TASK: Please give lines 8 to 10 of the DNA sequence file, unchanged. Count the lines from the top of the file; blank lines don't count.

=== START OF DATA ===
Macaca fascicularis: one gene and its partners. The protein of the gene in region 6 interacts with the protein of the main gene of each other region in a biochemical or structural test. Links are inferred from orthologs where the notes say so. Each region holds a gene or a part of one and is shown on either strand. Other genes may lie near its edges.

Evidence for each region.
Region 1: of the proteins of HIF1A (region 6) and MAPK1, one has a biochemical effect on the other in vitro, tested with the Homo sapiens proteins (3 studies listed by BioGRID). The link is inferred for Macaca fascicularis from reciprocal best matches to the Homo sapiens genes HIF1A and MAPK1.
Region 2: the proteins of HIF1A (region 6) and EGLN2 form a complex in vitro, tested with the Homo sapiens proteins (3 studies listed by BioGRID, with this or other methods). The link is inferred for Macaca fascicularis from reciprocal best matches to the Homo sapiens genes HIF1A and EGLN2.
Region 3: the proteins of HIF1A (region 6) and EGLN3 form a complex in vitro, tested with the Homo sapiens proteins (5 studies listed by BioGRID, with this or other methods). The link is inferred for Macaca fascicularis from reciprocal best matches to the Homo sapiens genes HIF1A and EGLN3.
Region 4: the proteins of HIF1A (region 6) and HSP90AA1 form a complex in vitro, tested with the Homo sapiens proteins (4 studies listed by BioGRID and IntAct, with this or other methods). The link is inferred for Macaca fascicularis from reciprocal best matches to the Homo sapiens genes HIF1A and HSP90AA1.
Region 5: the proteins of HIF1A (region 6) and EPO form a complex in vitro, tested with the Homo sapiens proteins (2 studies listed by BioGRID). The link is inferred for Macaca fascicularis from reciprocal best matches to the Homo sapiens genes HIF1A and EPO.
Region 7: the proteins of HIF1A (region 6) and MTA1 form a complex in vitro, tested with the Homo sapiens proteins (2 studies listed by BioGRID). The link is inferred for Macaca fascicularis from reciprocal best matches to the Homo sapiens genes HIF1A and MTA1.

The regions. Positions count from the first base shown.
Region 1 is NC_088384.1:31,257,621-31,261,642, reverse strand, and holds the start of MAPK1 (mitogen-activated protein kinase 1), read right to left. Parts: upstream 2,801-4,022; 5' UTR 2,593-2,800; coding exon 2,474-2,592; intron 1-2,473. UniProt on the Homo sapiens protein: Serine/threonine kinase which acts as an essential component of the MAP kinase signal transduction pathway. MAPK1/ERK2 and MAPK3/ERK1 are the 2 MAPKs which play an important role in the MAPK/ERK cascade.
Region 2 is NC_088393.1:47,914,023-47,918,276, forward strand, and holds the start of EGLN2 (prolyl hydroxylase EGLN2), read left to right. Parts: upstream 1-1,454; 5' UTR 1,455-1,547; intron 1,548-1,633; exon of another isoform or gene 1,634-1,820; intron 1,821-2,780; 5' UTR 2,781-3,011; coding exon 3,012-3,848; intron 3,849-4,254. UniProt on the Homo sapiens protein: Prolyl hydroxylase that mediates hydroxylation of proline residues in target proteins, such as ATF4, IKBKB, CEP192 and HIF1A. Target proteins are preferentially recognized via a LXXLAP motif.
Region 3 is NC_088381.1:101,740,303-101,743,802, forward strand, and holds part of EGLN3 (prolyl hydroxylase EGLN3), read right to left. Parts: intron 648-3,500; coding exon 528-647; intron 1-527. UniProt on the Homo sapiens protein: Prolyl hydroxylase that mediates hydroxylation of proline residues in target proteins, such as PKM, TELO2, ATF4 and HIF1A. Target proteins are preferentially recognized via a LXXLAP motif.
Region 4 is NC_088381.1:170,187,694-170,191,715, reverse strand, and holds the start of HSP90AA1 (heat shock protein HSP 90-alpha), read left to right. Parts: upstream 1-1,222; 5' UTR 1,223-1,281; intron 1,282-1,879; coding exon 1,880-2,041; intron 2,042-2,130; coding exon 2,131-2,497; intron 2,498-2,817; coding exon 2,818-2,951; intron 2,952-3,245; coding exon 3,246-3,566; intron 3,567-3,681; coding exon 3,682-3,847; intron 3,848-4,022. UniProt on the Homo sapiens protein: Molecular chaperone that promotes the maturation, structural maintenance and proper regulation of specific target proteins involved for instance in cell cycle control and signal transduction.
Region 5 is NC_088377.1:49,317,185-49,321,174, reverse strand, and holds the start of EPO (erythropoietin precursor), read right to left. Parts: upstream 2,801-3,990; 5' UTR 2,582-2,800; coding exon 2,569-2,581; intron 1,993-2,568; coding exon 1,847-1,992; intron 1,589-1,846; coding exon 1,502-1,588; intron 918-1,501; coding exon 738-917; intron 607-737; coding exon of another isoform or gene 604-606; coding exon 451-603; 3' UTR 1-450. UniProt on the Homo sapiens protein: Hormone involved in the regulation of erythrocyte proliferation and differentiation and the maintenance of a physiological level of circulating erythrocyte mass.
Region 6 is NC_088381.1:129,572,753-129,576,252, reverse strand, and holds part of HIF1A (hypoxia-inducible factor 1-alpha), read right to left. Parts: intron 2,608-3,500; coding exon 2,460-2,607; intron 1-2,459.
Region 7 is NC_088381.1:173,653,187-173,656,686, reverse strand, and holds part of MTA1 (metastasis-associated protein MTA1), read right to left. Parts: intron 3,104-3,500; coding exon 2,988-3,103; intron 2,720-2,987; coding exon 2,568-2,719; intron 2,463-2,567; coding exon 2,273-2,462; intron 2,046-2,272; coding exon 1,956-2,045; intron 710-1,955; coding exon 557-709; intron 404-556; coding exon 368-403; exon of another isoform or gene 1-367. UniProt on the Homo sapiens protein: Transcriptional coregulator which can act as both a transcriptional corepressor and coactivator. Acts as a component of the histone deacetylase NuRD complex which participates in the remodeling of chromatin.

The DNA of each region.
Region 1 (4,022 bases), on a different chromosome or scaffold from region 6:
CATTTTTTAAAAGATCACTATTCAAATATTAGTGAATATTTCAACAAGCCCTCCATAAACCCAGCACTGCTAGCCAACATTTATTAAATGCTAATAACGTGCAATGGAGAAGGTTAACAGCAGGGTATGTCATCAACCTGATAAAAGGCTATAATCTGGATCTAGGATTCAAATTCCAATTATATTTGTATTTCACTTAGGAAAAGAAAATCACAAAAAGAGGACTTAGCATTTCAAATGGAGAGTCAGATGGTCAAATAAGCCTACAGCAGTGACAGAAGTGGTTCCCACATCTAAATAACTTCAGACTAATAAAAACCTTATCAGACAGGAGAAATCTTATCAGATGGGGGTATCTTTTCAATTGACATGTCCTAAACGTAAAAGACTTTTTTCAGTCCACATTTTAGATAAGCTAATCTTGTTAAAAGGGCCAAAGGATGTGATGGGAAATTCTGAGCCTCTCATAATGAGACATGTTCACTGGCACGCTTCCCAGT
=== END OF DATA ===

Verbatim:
Region 7: the proteins of HIF1A (region 6) and MTA1 form a complex in vitro, tested with the Homo sapiens proteins (2 studies listed by BioGRID). The link is inferred for Macaca fascicularis from reciprocal best matches to the Homo sapiens genes HIF1A and MTA1.

The regions. Positions count from the first base shown.
Region 1 is NC_088384.1:31,257,621-31,261,642, reverse strand, and holds the start of MAPK1 (mitogen-activated protein kinase 1), read right to left. Parts: upstream 2,801-4,022; 5' UTR 2,593-2,800; coding exon 2,474-2,592; intron 1-2,473. UniProt on the Homo sapiens protein: Serine/threonine kinase which acts as an essential component of the MAP kinase signal transduction pathway. MAPK1/ERK2 and MAPK3/ERK1 are the 2 MAPKs which play an important role in the MAPK/ERK cascade.